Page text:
About the Holberg Prize

Holberg Laureate Natalie Zemon Davis at the Award Ceremony in 2010. Photo: Marit Hommedal / NTB Scanpix

The Holberg Prize is awarded annually to a scholar who has made outstanding contributions to research in the arts and humanities, social science, law or theology, either in one of these fields or through interdisciplinary work.

The Holberg Prize was established by the Norwegian Parliament 1 July 2003, and was awarded for the first time in 2004.The objective of the prize is to increase awareness of the value of academic scholarship in the arts,humanities, social sciences, law and theology. The Prize has a money value of NOK 6 000,000 (approx. EUR 620,000 / USD 700,000). The Prize is named after the Danish-Norwegian writer Ludvig Holberg, who excelled in all of the sciences covered by the award.

Organisation

The Holberg Prize is funded by the Norwegian Government Budget through a direct allocation from the Norwegian Ministry of Education and Research to the University of Bergen, who administers the Prize on behalf of the ministry. The Holberg Prize secretariat is situated as part of the university administration, and responsible for the practical administration on a daily basis. This includes management of the nomination process, facilitating the work of the academic committees and hosting public events such as the Award Ceremony, the Holberg Symposium and the Holberg Debates.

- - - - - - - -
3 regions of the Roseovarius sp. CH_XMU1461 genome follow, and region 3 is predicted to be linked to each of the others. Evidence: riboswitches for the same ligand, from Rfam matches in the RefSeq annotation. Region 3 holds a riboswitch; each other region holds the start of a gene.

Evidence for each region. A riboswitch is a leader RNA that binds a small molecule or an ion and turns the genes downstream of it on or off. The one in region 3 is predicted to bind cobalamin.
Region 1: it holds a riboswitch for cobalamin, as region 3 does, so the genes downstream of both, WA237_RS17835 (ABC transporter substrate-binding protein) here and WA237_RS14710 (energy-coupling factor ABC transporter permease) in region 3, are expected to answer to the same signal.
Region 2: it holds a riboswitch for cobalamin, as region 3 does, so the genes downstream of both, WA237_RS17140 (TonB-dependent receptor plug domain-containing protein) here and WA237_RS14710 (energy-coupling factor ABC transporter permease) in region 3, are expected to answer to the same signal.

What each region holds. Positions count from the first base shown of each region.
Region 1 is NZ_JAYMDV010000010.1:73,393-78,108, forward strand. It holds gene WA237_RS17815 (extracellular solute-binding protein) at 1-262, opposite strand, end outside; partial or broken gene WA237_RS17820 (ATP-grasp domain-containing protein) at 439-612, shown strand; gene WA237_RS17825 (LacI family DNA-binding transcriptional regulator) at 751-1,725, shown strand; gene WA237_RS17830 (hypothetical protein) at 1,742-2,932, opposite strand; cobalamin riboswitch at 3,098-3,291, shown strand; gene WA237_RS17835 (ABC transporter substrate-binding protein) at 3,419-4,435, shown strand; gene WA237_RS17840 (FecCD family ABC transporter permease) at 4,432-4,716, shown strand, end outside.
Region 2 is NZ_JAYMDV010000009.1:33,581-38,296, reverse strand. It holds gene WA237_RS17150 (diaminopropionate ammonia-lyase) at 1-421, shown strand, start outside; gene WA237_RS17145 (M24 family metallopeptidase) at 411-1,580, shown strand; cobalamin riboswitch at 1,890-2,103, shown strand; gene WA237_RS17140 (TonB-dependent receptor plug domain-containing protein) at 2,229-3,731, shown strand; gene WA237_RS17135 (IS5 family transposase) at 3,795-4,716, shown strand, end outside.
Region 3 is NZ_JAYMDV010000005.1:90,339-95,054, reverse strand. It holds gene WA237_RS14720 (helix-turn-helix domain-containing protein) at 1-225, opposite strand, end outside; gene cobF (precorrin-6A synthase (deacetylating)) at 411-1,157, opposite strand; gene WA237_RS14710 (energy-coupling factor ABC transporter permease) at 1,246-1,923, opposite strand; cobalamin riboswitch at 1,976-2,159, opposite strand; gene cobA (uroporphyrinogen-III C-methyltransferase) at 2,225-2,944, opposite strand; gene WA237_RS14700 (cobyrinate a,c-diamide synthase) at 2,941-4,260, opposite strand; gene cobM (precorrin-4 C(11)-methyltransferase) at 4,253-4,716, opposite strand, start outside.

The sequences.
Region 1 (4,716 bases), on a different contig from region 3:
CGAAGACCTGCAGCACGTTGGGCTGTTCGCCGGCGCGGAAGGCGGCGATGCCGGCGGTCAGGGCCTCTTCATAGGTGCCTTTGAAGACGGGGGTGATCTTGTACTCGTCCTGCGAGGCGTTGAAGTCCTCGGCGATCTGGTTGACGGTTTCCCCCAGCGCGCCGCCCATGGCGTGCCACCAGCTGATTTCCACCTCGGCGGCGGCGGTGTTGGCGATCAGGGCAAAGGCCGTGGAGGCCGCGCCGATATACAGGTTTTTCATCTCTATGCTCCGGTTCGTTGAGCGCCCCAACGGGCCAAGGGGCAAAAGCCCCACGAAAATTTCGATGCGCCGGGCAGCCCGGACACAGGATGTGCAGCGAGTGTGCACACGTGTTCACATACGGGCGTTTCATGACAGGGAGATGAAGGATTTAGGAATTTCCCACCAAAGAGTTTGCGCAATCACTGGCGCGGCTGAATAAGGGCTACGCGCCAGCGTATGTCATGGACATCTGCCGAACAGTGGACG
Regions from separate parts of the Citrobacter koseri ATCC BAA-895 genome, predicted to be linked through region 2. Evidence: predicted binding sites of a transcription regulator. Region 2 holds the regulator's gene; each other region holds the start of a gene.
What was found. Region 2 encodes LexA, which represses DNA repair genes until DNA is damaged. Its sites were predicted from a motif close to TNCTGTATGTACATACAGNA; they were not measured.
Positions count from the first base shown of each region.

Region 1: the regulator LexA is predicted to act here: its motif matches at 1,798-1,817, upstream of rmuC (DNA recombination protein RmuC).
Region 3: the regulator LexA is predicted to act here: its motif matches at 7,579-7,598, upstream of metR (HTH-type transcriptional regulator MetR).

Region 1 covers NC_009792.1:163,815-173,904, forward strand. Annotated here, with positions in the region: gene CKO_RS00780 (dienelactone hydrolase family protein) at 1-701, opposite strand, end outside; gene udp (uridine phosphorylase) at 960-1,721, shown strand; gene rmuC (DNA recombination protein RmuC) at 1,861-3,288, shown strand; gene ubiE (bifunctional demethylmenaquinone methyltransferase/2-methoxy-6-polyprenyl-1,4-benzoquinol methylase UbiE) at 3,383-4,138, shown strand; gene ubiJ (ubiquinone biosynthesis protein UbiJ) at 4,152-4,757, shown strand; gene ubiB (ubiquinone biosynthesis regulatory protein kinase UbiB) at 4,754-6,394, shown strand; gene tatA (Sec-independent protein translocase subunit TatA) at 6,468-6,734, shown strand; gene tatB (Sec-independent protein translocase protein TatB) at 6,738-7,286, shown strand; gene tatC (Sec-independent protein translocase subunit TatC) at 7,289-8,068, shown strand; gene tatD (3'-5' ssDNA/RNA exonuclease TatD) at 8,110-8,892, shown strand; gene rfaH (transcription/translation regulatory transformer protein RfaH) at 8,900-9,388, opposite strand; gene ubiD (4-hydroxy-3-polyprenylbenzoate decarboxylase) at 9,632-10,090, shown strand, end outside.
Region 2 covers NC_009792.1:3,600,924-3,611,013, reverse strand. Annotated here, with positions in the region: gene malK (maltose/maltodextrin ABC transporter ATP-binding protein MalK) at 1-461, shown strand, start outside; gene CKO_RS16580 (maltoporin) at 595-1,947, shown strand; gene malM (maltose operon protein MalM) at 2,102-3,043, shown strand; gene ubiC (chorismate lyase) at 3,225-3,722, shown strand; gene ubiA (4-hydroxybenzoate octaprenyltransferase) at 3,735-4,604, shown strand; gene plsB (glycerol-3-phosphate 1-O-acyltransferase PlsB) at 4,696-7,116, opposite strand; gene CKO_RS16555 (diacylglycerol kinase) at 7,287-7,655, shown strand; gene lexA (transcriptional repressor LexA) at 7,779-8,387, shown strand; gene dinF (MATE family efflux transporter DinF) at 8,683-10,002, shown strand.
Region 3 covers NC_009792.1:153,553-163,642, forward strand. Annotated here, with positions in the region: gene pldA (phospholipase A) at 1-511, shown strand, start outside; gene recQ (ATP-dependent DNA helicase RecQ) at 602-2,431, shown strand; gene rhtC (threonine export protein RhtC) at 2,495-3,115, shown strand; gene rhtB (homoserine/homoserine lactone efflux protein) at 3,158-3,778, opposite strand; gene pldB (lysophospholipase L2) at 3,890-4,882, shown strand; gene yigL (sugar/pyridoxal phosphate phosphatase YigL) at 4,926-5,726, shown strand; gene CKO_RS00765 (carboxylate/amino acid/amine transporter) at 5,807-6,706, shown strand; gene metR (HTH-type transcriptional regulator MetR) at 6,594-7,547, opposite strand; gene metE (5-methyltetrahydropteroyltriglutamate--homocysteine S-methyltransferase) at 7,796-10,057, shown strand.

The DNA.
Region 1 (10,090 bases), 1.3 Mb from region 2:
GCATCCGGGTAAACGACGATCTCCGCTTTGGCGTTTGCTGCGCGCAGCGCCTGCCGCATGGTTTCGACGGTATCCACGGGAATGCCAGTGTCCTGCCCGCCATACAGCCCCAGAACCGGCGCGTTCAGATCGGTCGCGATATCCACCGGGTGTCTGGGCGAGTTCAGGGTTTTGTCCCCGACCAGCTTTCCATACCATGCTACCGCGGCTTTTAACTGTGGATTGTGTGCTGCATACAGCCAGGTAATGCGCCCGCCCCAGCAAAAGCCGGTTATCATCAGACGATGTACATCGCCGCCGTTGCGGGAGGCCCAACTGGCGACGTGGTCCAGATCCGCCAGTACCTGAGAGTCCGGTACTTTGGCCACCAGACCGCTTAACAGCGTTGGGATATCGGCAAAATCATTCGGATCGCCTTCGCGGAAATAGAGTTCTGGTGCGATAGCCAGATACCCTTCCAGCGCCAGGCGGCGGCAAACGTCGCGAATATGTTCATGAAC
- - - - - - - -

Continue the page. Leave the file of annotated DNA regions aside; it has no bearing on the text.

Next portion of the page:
As part of its research dissemination targeting younger people, the Holberg Prize also each year awards the Nils Klim Prize to an outstanding Nordic scholar below the age of 35, and hosts a research competition for Norwegian High School students through the Holberg Prize School Project.

Selection of the prize winner

Scholars holding positions at universities and other research institutions, including academies, are entitled to nominate candidates to the Holberg Prize and the Nils Klim Prize. The deadline for nominations for both prizes is June 15th each year. The Holberg Board awards the prizes at the recommendation of the Holberg Committee, which consists of internationally renowned scholars from relevant academic disciplines.

The Holberg Prize Laureate is announced in March each year, and the award ceremony takes place annually in Bergen, Norway in June.